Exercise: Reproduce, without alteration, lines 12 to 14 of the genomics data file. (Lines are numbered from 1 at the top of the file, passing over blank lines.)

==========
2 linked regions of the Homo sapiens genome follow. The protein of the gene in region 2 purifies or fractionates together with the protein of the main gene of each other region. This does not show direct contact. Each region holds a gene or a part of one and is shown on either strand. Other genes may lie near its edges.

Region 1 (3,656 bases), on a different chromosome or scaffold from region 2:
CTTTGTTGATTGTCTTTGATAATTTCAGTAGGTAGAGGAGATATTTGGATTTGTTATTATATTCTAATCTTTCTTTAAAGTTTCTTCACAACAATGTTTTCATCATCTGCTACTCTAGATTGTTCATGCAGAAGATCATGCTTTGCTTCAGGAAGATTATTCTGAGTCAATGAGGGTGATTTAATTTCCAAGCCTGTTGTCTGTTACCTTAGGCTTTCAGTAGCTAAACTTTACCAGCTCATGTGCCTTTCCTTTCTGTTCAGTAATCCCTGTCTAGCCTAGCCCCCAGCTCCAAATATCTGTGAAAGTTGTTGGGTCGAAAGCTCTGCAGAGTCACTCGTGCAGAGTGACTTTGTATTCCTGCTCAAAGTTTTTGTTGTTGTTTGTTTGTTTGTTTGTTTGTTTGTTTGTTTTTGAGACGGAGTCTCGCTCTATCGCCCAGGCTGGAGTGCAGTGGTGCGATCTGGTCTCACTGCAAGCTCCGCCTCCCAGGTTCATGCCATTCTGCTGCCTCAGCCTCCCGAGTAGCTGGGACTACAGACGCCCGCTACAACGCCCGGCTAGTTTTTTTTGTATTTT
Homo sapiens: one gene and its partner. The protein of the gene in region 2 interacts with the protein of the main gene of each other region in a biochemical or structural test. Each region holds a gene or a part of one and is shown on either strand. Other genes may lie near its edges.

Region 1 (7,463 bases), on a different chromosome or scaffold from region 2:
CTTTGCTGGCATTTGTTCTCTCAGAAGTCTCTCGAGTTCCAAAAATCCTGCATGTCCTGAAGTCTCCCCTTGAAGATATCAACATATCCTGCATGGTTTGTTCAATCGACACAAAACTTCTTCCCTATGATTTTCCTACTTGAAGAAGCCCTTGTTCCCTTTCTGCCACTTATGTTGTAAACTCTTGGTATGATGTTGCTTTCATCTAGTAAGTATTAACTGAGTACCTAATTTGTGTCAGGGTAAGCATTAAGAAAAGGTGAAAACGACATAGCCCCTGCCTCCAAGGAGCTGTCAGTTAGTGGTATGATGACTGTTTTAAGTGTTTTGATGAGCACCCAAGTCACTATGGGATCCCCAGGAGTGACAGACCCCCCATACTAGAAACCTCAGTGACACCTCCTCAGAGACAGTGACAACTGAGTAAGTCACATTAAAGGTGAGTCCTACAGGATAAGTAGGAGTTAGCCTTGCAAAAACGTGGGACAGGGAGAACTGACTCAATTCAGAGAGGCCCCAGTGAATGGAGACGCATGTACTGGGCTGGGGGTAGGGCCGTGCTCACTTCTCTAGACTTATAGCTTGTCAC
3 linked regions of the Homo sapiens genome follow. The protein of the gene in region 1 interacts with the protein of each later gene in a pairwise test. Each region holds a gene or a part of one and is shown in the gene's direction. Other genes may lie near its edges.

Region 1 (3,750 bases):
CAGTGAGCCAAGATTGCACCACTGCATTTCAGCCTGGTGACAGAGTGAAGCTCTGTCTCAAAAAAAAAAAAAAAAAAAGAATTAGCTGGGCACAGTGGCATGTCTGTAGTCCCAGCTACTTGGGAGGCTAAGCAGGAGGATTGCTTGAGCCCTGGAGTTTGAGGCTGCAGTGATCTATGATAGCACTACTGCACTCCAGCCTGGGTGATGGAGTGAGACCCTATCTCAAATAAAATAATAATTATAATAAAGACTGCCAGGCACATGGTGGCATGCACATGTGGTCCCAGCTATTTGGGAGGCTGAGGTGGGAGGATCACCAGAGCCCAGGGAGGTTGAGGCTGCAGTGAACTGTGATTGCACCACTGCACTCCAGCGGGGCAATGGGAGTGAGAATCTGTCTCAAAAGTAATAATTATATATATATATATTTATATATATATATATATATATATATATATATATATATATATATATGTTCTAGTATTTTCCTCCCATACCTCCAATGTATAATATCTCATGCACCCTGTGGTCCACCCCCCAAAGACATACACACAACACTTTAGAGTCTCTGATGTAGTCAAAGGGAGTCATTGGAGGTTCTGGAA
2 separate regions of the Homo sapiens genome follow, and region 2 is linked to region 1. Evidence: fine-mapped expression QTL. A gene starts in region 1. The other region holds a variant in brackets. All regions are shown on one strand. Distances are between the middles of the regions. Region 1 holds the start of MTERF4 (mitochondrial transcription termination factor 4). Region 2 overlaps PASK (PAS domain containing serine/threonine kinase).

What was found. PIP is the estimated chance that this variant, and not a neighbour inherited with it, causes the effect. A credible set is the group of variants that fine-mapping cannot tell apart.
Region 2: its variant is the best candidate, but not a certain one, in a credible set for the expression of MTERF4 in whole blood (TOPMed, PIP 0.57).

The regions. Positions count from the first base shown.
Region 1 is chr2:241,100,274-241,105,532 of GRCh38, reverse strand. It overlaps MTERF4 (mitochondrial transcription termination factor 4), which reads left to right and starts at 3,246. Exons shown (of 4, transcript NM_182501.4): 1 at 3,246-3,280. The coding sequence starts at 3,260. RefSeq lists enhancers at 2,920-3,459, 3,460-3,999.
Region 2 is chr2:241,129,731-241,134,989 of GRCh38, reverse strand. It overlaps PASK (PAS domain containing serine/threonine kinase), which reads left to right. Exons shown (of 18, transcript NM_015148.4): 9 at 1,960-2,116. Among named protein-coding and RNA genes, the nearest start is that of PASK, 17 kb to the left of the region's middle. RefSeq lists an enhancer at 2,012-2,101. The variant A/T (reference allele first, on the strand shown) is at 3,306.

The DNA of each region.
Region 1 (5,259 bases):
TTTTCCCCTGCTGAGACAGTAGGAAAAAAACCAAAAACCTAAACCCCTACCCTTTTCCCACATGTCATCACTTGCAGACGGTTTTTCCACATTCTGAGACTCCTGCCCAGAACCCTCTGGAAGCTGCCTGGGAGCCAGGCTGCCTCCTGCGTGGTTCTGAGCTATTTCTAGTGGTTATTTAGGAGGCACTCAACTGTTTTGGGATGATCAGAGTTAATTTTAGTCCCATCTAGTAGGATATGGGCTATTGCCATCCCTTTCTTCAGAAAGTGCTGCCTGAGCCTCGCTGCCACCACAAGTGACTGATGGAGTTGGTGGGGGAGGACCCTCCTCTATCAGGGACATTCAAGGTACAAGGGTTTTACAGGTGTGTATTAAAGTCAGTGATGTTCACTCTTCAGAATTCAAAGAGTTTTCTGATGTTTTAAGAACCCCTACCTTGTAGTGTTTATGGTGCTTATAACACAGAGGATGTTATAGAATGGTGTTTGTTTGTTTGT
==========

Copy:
Region 2: its variant is the best candidate, but not a certain one, in a credible set for the expression of MTERF4 in whole blood (TOPMed, PIP 0.57).

The regions. Positions count from the first base shown.
Region 1 is chr2:241,100,274-241,105,532 of GRCh38, reverse strand. It overlaps MTERF4 (mitochondrial transcription termination factor 4), which reads left to right and starts at 3,246. Exons shown (of 4, transcript NM_182501.4): 1 at 3,246-3,280. The coding sequence starts at 3,260. RefSeq lists enhancers at 2,920-3,459, 3,460-3,999.